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Innovative tools for the detection and mitigation of CBRN related contamination events of drinking water

Periodic Report Summary 2 - SAFEWATER (Innovative tools for the detection and mitigation of CBRN related contamination events of drinking water)

Project Context and Objectives:
The security of drinking water is increasingly recognised as a major challenge for municipalities and water utilities. The safety and or security of drinking water can be threatened by natural disasters, accidents or malevolent attacks. In the event of a contamination water spreads rapidly and hence extensively before the problem is detected. Contaminated drinking water can induce major epidemics, disrupt economic life and create mass panics.
SAFEWATER aims at developing a comprehensive event detection and event management solution for drinking water security management and mitigation against major deliberate, accidental or natural CBRN-related contaminations and in particular:
• To improve the detection capacities available for event detection by developing new cost-effective C, B, and RN sensors to be used in conjunction with existing sensors, benchmarking their capacities, and analysing their optimal placement location in the utilities' network. In particular SAFEWATER will develop and validate an innovative concept with a broad network of low-cost domestic sensors
• To develop a technology platform able to: capture and analyse the data collected by the sensors and from other information systems, signal the level of alert, and give a full overview of the crisis to the responders by means of online look-ahead simulations to efficiently manage potential crises
Based on, and driven by user requirements, SAFEWATER follows a user driven iterative two–stage process with a midterm assessment. For trialling the SAFEWATER solution it will be integrated with on utility-partners’ information systems; the SAFEWATER event detection capacities are tested under realistic conditions in dedicated testing facilities provided by the utilities.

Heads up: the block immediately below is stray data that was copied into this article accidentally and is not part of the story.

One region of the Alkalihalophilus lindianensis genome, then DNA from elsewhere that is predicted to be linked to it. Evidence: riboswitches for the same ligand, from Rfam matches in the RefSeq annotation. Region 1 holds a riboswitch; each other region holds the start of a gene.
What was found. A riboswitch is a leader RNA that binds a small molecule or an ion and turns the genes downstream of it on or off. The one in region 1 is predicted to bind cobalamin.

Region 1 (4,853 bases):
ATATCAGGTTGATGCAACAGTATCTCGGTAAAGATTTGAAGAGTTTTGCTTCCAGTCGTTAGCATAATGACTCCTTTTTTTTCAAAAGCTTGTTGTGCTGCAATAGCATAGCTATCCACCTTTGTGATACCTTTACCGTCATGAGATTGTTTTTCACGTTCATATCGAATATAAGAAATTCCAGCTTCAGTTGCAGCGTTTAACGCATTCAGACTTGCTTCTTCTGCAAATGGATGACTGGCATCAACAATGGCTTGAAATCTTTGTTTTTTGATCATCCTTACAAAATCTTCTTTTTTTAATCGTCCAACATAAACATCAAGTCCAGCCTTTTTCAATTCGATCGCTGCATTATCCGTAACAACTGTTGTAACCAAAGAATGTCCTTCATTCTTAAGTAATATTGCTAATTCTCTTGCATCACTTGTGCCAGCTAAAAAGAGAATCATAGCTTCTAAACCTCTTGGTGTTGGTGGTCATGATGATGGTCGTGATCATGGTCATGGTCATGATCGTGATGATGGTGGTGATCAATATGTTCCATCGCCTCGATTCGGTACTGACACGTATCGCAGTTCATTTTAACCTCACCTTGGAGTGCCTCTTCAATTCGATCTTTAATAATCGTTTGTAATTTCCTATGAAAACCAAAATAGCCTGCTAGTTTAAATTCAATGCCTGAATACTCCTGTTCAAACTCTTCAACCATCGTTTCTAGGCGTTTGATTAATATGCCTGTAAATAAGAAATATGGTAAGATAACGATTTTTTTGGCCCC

Project Results:
WP1 – Water Security Usage Cases, Simulations, and Deployment in Beta-Site
Focus during the period was on customisation, installation and integration of the generic SAFEWATER solution – Release 1 in each utility in the context of each Usage Case, and testing of the ability of the solution in 3 contamination events of Chemical (C), Biological (B) and Radiological (R) contaminants. Each utility constructed a beta-test site with commercial sensors acting as reference to test the project sensors. Other monitoring sites were built in the field for testing the Event Detection System (EDS), Event Management System (EMS) and the Hydraulic and Water Quality Models software.
Each utility tested the SAFEWATER-developed sensor corresponding to its use case in the laboratory and/or in the beta-test site, evaluating the sensor's capability to detect the appropriate contaminant (C, B or R).
Each utility has connected to the SAFEWATER-developed EDS and EMS software and the Hydraulic and Water Quality Models, following the necessary integration and customisation. These solutions were employed to examine simulation scenarios in the water supply systems of the three Utilities.
A comprehensive intermediate practice drill using the offline SAFEWATER system was carried out at Hagihon, and the lessons learnt to date and conclusions regarding the function of the sensors, EDS, EMS and the Hydraulic and Water Quality Models were summarised.
WP2 – System Architecture, Processes & Event Management System (EDS)
The first release of the EMS took place just at the beginning of the period, and it has been further improved integrating additional components and functionality. Currently the EMS, the EDS, the online hydraulic simulator, and the water quality simulator, together with additional supporting tools, are running on three servers (one per water utility), which can be remotely accessed and used by the utilities.